The Commission aims to protect and promote
the human rights of people with mental illness, learning
disability, dementia and related conditions. We are also committed
to providing support to friends and family who are involved in
Looking after a family member or friend in these situations can
have an enormous impact on a carer's life too, and it is important
that they know where to go for help and advice.
A carer may be providing support in many different ways. This
could include emotional or practical support, but it can also mean
that a carer has certain legal rights and
These include becoming a named person, if the person you care for is detained in hospital or 'sectioned' and
nominates you for this role.
Your relative or friend may wish to appoint you as their power of attorney, giving you powers to help
them with certain decisions, if they lose the capacity to make
these decisions themselves.
You may also be able to apply to become a welfare guardian, if the person you are caring
for is unable to make their own decisions. Information on all of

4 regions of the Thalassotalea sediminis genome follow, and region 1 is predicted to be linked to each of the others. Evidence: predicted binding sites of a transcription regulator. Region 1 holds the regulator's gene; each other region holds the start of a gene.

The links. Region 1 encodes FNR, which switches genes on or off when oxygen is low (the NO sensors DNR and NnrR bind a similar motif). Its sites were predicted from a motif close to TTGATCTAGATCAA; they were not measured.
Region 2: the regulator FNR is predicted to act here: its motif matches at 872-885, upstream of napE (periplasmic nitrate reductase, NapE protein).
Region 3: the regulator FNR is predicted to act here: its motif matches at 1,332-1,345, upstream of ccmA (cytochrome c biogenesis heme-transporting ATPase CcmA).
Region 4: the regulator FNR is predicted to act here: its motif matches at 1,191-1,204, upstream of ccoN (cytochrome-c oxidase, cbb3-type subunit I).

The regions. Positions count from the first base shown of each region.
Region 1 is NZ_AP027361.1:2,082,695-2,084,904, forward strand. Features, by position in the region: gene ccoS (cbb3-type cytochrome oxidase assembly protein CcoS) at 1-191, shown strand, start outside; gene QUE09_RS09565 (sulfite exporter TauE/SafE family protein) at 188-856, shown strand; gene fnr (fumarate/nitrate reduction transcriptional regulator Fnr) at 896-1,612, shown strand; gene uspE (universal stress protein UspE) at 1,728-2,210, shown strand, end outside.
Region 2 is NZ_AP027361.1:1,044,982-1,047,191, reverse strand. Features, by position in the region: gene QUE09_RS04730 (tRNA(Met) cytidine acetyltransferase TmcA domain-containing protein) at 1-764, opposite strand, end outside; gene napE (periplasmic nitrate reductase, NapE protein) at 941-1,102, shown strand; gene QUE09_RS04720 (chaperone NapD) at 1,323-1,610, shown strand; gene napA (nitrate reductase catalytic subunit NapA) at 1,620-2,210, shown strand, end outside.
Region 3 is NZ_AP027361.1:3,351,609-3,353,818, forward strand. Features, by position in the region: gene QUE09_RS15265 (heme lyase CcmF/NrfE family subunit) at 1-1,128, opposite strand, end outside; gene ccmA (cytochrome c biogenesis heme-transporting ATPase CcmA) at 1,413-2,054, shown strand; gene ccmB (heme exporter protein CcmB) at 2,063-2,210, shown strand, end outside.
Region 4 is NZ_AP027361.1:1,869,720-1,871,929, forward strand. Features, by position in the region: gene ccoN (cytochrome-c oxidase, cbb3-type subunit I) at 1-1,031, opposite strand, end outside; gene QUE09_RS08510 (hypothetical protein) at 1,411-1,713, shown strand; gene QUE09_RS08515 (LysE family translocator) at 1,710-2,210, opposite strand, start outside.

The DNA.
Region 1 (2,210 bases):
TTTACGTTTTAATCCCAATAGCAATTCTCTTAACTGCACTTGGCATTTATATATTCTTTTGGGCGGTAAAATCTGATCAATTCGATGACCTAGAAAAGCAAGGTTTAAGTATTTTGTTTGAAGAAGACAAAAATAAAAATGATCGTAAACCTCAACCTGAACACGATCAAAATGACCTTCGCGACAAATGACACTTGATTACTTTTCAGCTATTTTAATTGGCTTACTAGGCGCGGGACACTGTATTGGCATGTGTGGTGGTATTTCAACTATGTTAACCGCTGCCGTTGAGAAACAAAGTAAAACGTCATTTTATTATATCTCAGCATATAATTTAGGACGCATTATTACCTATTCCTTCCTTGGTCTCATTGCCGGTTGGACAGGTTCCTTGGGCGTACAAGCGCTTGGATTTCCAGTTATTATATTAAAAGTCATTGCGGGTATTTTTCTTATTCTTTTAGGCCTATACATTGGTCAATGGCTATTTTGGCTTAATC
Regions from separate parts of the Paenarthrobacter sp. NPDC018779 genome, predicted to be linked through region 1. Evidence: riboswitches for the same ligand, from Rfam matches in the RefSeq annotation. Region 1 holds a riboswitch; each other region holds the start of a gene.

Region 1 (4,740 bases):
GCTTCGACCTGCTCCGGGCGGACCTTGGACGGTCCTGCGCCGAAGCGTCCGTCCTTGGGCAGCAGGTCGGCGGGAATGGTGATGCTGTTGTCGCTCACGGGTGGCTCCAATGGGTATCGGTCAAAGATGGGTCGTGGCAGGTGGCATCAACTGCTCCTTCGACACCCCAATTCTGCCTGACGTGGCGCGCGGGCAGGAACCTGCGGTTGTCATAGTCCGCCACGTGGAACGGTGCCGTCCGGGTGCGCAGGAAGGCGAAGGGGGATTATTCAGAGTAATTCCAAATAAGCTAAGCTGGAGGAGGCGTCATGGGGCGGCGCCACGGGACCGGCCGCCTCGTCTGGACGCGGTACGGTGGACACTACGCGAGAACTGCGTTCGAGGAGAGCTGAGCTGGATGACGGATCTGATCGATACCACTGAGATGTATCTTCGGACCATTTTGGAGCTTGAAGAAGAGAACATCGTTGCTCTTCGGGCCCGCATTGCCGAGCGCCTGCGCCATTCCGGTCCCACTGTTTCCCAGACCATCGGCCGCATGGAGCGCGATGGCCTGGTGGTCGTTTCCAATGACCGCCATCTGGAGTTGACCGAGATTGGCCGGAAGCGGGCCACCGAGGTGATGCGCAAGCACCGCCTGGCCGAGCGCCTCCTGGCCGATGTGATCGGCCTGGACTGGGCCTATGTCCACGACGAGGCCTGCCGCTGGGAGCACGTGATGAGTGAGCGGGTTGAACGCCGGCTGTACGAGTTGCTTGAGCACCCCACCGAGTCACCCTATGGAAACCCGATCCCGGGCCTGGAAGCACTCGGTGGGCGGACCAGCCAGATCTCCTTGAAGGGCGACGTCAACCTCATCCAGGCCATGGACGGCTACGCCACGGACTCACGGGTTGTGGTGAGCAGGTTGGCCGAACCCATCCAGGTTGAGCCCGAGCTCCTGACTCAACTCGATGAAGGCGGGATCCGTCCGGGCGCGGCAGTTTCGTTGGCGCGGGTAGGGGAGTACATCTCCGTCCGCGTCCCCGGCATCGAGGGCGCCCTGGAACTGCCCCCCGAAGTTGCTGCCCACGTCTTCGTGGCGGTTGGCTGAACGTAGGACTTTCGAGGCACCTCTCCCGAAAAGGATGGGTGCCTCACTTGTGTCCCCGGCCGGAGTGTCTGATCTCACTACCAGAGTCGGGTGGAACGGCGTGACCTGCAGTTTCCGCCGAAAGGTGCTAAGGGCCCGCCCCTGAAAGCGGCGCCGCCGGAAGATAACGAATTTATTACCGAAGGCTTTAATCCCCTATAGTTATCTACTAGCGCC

these situations is provided below.
It is important to acknowledge that having a caring role can be
very difficult. It can place huge physical and emotional stress on
people in these situations.
As a relative or friend in a caring role, it is important to
have support for yourself, and local carer organisations can
There are links to some of these groups below and they may help
you find one in your area.
Support in Mind
Our advice line is a free phone number (0800 389 6809) carers
can call. We can give advice on rights to do with mental health and
incapacity law, and care and treatment. We cannot, however, advise
on specific legal advice, comment on whether a diagnosis or
medication is correct, or take complaints about services.